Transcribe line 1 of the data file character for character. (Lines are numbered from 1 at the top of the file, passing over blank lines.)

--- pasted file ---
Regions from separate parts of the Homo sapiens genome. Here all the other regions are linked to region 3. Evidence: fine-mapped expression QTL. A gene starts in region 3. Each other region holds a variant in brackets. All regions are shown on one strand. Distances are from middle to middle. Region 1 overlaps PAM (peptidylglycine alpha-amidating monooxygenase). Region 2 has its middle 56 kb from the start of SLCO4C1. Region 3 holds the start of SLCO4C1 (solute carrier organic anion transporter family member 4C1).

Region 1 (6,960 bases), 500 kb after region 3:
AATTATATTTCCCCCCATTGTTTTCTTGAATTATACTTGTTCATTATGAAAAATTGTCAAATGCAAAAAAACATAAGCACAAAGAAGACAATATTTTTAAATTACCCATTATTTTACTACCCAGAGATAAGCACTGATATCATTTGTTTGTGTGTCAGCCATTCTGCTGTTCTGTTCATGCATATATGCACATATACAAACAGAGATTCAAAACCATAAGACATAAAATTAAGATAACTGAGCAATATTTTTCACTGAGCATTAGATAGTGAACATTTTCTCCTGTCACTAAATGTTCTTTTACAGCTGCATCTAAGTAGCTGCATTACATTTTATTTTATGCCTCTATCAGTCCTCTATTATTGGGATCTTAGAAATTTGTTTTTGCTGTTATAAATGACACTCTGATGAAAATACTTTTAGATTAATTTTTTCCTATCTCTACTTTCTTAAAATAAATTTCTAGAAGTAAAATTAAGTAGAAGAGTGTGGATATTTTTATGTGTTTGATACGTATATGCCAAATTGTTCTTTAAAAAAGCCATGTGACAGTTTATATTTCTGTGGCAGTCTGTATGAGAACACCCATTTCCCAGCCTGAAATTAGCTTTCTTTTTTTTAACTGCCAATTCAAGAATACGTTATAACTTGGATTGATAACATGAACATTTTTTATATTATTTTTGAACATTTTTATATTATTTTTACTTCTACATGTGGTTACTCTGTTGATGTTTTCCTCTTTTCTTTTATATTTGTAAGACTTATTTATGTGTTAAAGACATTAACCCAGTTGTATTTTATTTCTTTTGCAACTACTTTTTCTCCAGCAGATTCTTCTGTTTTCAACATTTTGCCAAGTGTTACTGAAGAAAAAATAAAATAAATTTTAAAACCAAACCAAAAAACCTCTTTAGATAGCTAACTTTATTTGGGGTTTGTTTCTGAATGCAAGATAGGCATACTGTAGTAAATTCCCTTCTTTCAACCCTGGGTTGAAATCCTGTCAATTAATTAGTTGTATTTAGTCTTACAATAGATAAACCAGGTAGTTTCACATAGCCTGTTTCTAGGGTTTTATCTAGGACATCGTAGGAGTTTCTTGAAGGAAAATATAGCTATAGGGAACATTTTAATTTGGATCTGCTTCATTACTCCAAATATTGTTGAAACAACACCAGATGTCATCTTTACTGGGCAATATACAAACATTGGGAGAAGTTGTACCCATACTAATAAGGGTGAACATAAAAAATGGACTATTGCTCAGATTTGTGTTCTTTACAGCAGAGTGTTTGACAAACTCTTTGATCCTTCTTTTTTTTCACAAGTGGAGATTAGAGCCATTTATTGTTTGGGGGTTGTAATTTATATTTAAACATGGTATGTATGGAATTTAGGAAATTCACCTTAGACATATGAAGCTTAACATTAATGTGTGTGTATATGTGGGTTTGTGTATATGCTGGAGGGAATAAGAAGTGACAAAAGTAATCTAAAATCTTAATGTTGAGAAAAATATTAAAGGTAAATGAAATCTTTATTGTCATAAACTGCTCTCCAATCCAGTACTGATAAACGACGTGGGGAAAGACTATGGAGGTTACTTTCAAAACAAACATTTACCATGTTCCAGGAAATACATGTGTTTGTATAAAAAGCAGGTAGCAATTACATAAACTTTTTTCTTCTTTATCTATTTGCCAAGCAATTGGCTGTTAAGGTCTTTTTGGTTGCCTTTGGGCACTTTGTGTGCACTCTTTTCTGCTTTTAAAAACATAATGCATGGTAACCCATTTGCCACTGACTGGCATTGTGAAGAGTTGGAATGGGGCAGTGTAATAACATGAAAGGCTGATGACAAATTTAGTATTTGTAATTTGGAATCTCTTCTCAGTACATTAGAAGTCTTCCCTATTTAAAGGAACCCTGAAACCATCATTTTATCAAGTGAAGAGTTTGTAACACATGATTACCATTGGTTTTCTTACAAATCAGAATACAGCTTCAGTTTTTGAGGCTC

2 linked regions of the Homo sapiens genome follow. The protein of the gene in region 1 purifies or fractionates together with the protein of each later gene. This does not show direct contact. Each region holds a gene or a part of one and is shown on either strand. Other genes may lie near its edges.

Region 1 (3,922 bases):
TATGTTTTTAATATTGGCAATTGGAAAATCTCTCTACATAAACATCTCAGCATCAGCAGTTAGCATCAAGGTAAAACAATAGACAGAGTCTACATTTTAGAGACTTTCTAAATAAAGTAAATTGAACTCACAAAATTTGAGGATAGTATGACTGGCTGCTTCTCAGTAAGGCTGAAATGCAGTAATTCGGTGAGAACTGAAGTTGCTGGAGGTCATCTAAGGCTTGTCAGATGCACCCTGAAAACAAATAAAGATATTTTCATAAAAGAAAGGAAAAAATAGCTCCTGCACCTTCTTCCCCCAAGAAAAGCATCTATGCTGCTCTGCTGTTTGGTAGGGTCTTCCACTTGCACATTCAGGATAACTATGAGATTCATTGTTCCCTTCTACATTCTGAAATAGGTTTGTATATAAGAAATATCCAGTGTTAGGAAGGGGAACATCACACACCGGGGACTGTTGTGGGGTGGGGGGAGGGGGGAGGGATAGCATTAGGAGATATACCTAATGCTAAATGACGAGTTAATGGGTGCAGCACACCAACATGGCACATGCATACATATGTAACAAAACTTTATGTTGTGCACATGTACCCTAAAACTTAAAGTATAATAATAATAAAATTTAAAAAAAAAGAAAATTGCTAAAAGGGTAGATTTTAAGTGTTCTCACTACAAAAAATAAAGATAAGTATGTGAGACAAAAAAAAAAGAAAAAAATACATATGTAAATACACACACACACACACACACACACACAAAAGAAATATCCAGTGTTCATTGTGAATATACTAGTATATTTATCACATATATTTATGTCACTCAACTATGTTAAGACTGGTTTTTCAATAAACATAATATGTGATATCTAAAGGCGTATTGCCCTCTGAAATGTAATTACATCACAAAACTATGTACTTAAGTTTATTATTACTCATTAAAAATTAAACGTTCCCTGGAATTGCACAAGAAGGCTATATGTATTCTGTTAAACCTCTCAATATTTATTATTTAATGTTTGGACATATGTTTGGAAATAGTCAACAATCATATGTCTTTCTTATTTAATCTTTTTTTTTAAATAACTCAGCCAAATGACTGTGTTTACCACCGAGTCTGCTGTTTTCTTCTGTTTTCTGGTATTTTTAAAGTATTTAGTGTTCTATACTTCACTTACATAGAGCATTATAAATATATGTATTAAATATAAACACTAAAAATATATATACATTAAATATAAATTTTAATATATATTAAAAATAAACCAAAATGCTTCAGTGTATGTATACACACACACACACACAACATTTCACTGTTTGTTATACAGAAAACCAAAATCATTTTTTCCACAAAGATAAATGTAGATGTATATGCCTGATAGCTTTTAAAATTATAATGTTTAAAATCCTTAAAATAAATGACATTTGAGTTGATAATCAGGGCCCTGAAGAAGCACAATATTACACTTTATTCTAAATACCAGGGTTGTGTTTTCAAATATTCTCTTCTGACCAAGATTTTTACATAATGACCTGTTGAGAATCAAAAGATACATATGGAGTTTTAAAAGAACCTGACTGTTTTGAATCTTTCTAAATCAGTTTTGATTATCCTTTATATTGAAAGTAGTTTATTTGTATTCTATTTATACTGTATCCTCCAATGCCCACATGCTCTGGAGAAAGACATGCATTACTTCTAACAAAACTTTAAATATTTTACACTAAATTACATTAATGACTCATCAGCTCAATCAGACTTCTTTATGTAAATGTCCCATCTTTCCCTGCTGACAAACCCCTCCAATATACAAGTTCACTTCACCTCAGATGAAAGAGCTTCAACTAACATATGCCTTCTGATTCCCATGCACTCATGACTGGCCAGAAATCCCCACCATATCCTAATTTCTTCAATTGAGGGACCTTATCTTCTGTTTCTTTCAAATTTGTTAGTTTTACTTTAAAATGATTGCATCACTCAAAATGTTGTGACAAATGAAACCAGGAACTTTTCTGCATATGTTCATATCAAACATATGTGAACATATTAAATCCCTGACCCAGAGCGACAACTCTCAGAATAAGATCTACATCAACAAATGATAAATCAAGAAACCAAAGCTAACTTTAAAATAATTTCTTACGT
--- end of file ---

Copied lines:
Regions from separate parts of the Homo sapiens genome. Here all the other regions are linked to region 3. Evidence: fine-mapped expression QTL. A gene starts in region 3. Each other region holds a variant in brackets. All regions are shown on one strand. Distances are from middle to middle. Region 1 overlaps PAM (peptidylglycine alpha-amidating monooxygenase). Region 2 has its middle 56 kb from the start of SLCO4C1. Region 3 holds the start of SLCO4C1 (solute carrier organic anion transporter family member 4C1).